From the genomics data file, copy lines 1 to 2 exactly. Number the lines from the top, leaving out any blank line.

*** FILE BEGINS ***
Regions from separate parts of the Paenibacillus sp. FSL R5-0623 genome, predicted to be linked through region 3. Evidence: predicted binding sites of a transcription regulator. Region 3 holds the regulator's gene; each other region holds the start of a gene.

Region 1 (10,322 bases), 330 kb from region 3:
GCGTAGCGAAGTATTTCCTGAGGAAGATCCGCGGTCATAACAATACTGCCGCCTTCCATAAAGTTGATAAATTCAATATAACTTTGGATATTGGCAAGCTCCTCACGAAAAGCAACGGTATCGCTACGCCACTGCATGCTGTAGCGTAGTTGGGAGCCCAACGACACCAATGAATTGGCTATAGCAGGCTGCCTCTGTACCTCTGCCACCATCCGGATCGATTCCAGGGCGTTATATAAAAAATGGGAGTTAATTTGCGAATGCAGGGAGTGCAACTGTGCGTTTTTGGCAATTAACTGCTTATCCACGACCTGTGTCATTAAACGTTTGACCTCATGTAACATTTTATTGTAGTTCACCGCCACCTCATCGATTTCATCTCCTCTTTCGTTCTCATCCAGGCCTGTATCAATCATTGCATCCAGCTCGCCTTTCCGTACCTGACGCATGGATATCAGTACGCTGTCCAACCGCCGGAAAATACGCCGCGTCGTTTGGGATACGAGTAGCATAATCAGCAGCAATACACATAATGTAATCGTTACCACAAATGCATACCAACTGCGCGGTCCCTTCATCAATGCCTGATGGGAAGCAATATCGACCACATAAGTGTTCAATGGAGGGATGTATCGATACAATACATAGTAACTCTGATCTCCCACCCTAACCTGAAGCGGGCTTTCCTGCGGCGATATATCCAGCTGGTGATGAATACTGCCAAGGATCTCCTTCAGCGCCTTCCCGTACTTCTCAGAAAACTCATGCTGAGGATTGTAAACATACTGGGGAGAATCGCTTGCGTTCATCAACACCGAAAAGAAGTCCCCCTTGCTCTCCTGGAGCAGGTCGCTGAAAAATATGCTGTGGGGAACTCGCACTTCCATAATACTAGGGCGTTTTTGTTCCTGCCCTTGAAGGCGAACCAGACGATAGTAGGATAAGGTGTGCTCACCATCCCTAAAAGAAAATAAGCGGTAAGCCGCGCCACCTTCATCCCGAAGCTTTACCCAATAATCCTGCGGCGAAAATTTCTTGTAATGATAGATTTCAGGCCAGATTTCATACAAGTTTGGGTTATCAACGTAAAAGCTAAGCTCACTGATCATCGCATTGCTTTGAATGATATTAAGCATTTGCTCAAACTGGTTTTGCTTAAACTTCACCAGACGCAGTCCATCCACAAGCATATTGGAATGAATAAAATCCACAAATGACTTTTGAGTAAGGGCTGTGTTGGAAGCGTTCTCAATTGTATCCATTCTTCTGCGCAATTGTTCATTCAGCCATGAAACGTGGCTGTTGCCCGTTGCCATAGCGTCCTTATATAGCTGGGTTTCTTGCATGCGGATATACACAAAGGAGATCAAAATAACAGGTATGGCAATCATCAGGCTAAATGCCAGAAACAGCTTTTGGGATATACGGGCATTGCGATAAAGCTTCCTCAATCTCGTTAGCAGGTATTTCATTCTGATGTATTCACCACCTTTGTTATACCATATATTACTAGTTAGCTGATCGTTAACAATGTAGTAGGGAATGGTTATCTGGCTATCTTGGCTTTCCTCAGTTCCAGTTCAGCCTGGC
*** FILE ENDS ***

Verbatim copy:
Regions from separate parts of the Paenibacillus sp. FSL R5-0623 genome, predicted to be linked through region 3. Evidence: predicted binding sites of a transcription regulator. Region 3 holds the regulator's gene; each other region holds the start of a gene.

Region 1 (10,322 bases), 330 kb from region 3: